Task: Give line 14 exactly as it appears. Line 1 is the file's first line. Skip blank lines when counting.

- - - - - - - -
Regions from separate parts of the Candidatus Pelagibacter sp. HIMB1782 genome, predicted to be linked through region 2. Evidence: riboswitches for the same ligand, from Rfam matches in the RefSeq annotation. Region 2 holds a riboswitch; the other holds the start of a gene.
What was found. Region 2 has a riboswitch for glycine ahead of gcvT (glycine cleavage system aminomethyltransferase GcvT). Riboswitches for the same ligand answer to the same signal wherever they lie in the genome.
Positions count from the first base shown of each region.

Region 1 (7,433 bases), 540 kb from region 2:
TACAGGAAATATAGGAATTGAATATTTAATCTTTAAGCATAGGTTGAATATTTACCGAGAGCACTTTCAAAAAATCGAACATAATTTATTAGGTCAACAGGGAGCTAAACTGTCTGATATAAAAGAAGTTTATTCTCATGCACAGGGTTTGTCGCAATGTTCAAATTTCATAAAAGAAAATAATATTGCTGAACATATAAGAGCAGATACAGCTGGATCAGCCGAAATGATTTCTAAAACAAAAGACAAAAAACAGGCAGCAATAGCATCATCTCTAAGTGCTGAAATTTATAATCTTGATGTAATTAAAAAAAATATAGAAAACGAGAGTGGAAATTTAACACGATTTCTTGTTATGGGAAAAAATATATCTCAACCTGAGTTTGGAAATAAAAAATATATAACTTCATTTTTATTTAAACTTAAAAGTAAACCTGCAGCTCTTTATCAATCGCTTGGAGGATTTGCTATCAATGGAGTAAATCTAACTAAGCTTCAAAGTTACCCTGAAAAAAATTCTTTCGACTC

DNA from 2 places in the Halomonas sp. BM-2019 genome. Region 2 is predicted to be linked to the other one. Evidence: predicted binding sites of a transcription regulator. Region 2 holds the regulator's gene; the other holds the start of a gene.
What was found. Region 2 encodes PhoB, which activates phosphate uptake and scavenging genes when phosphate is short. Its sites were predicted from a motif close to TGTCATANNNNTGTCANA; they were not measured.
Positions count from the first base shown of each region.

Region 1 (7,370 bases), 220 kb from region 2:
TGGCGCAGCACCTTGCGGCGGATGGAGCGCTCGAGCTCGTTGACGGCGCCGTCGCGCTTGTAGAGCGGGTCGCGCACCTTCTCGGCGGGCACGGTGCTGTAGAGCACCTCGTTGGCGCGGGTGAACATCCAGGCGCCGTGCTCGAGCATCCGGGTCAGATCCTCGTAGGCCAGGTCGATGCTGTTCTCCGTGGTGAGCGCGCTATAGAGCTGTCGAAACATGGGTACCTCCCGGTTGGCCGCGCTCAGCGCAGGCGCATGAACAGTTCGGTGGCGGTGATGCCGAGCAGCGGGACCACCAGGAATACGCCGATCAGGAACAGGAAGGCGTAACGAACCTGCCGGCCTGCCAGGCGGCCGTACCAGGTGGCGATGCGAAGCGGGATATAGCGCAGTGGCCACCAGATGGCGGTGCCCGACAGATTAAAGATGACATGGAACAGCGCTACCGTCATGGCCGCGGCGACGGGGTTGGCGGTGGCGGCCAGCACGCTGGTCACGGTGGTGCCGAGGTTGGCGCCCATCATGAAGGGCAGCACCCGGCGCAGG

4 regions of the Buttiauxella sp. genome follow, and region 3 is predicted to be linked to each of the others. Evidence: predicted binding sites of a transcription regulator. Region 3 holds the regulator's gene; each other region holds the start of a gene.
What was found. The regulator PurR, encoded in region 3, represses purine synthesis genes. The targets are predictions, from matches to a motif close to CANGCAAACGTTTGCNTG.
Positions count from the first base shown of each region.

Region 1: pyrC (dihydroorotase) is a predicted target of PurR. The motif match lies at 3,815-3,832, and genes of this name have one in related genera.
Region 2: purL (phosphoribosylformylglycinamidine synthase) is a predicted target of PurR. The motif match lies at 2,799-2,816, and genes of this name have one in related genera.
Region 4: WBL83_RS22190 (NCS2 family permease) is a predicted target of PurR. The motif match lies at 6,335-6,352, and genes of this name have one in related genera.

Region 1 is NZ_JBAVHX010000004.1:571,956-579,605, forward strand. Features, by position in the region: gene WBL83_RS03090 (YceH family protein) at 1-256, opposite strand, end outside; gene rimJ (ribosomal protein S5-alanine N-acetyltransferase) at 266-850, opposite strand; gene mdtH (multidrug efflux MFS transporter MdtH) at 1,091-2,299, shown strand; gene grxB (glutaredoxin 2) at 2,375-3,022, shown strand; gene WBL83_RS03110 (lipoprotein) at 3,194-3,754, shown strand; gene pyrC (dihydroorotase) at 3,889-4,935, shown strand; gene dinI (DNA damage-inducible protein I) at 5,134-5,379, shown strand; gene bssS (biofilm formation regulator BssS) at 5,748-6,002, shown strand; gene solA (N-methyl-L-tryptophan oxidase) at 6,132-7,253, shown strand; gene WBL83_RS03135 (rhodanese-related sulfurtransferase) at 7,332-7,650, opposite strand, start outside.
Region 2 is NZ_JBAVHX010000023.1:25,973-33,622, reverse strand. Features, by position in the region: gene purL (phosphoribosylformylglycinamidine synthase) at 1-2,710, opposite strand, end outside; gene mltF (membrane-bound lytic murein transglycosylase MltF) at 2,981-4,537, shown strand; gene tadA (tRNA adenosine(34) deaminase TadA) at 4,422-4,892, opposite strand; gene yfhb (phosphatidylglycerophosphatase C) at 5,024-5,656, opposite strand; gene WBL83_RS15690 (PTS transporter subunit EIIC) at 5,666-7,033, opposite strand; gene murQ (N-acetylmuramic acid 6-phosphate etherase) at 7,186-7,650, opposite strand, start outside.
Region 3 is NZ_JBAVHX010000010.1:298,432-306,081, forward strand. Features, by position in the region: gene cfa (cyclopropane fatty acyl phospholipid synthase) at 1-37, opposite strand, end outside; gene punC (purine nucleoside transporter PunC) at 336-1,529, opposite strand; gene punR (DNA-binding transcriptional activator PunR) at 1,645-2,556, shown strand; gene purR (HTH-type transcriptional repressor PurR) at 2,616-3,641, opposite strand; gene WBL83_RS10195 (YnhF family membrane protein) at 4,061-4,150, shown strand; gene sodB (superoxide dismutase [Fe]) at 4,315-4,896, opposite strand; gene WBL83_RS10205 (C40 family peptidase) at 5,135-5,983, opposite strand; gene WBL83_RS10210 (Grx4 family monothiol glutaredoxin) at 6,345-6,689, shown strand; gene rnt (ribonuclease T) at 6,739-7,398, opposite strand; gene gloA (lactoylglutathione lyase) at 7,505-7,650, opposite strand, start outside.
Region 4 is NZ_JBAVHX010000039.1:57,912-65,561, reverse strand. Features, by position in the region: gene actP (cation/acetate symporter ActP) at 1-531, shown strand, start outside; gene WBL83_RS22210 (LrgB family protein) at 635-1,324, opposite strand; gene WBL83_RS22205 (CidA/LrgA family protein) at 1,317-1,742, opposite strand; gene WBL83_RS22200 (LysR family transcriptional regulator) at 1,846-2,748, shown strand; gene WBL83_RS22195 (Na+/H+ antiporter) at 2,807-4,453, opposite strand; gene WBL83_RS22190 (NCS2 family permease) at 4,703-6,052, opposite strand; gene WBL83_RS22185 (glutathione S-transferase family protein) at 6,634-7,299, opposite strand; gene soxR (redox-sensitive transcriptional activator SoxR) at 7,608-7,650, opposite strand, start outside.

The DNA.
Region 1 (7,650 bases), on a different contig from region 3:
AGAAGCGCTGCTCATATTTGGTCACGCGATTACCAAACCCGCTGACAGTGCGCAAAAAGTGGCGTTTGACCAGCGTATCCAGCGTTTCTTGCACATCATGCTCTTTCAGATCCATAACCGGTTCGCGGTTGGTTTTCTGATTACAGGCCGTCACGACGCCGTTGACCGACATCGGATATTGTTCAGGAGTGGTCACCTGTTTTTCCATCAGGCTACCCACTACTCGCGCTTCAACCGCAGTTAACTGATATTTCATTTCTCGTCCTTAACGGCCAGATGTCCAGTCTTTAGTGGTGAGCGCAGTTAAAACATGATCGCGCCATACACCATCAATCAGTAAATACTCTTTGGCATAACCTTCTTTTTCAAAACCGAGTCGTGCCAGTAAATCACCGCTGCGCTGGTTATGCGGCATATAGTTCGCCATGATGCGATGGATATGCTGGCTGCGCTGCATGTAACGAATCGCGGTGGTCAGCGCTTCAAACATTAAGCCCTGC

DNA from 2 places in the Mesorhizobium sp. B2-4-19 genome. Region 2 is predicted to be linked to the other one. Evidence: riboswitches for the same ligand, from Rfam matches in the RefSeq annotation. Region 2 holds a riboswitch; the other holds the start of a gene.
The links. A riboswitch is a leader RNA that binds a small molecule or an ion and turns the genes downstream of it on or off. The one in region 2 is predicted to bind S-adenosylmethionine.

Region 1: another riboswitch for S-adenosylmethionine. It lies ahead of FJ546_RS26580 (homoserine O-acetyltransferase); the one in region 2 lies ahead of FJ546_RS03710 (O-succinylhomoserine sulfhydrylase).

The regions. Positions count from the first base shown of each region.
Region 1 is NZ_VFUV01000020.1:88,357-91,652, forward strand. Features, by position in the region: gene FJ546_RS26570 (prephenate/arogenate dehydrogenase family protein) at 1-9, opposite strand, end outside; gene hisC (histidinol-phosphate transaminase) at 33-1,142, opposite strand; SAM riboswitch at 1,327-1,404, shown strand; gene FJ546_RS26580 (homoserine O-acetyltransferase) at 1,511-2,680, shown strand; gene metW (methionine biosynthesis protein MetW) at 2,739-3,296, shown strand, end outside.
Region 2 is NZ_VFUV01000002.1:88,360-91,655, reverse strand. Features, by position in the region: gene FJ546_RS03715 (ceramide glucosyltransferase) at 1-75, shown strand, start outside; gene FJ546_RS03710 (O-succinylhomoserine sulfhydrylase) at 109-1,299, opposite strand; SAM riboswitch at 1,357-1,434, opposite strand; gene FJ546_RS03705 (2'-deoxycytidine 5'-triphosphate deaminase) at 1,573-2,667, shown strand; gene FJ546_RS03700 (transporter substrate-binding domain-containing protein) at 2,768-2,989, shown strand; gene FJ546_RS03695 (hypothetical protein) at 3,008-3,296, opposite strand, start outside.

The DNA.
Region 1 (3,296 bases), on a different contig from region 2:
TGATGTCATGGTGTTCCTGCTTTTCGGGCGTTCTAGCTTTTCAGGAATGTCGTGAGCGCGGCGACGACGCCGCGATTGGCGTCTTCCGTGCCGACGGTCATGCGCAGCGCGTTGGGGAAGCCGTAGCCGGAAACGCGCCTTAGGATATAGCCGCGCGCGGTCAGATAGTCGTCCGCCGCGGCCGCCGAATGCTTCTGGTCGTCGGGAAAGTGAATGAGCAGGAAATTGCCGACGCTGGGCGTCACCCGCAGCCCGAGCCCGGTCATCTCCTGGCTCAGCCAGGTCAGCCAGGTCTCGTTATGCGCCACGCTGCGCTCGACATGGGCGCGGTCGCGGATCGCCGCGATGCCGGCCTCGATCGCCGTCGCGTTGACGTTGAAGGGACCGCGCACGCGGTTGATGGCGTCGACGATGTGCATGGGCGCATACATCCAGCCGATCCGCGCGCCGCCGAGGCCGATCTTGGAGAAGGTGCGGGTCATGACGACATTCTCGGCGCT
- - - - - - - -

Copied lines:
Region 1: pyrC (dihydroorotase) is a predicted target of PurR. The motif match lies at 3,815-3,832, and genes of this name have one in related genera.